The focus was to be on Radiant’s colour protection, rather than stain removal. DDB’s research indicated consumer’s care about their clothes and get an adrenalin rush at the time of purchase. Consumers also wish their clothes would stay as nice as when they are brand new. This tied in perfectly with Radiant’s new ‘colour guard’protection as it allowed the advertisers to focus on keeping that new feeling. The light bulb moment came when a copywriter uncovered the fact that most people have tried to return a used garment.

Advertising goal: engage audience by moving laundry detergent from category to culture.

Marketing goal: regain Radiant’s number 1 position in the market, drive sales through new ‘colour guard, no sort’detergent.


Radiant Return: The Concept Comes Alive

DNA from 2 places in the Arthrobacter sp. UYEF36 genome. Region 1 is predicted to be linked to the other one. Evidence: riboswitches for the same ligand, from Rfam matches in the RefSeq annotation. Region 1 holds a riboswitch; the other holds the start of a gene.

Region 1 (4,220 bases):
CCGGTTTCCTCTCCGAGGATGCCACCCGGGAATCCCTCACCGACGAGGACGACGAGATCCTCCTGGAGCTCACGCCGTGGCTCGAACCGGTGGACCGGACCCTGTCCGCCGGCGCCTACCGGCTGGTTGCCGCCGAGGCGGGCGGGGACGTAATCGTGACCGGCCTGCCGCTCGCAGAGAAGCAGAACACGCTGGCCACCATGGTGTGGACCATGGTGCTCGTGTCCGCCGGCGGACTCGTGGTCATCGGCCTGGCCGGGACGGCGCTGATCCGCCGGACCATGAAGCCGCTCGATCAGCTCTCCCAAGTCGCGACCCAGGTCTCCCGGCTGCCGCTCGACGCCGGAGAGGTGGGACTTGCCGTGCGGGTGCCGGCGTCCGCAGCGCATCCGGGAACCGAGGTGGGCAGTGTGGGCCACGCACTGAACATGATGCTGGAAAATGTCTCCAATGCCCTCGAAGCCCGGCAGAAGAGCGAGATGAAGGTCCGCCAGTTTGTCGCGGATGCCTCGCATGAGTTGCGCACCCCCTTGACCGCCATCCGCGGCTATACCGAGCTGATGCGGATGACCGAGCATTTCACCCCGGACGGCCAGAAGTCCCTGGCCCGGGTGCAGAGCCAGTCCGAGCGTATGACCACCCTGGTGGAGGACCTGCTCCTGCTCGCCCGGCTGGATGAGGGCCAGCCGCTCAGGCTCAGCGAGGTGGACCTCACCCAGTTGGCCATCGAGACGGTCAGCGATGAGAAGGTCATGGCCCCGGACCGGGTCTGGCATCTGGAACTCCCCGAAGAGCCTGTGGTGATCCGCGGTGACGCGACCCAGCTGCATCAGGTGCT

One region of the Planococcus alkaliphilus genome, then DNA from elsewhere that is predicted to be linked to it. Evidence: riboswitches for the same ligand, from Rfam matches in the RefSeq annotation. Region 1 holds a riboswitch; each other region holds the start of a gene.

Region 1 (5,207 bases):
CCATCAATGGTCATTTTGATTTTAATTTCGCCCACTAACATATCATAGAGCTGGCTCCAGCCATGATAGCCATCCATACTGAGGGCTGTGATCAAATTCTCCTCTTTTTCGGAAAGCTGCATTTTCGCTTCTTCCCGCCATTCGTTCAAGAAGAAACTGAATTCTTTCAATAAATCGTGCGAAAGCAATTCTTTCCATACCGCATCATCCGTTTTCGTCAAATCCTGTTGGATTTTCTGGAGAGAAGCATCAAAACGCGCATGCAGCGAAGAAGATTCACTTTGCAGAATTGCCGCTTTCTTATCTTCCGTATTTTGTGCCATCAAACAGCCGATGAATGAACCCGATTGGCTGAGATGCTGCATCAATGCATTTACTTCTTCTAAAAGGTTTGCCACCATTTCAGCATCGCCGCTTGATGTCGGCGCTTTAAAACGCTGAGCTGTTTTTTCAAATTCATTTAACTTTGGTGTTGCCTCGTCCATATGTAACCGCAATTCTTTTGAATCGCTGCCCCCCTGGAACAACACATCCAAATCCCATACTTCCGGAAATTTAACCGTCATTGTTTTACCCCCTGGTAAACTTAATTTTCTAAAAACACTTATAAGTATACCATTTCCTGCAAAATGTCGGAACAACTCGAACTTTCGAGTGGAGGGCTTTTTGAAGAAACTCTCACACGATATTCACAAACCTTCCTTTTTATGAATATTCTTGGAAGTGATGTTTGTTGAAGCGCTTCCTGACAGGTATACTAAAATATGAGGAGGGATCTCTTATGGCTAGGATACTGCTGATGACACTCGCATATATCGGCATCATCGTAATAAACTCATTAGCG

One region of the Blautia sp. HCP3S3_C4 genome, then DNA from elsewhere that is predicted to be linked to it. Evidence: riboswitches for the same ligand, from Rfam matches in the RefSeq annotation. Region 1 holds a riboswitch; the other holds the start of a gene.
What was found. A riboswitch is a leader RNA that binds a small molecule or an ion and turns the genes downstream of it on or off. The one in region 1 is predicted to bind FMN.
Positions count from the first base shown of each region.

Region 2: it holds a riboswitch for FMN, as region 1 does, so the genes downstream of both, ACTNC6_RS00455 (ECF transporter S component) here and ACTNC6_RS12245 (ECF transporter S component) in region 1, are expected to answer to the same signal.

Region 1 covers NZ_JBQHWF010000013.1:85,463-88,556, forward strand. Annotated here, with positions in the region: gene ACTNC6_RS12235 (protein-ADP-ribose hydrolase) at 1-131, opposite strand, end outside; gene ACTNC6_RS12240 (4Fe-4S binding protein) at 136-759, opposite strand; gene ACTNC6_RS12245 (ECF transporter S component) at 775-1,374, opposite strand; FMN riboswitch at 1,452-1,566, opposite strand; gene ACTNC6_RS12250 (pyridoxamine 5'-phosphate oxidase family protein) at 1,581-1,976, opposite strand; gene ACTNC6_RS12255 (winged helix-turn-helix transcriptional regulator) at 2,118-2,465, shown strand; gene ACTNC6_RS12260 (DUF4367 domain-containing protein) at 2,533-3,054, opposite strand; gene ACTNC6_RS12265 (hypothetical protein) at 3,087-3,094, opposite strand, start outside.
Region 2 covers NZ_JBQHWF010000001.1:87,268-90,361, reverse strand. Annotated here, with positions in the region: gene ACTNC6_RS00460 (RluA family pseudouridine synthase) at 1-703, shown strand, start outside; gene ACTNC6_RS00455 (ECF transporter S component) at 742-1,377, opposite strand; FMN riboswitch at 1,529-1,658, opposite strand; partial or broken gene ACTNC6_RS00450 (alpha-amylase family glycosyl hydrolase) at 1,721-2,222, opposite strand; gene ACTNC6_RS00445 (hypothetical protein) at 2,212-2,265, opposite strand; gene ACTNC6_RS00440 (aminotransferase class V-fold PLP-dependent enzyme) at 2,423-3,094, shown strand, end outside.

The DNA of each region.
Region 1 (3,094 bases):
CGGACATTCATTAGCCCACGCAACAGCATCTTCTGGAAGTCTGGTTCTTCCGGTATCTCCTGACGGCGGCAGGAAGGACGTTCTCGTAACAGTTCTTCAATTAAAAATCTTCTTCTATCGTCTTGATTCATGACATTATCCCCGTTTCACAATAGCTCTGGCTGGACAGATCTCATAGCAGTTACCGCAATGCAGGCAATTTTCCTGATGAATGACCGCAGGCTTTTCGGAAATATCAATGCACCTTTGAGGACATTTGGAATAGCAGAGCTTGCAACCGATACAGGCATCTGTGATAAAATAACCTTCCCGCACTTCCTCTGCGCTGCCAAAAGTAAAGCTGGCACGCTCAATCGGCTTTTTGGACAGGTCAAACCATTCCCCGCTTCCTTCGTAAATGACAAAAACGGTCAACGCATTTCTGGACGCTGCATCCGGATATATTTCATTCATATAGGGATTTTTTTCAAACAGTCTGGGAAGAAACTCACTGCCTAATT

The Advertising Goal can be further broken down using the AIDA (attention, interest, desire, action) framework:

Attention: Radiant Return. A series of 13 successful attempts to return used garments that had been washed with Radiant detergent.

Interest: Was it really possible to dupe unsuspecting retail assistants into accepting used garments?

Desire: Consumers want their clothes to stay that fresh and clean.

Action: To go out and purchase Radiant.

Further research was undertaken to validate the concept prior to channel distribution as DDB needed to ensure this novel approach would appeal to consumers. It was well received and so it was time to launch the campaign. But where?

TVC, Social Media, Radio and Magazines Oh My!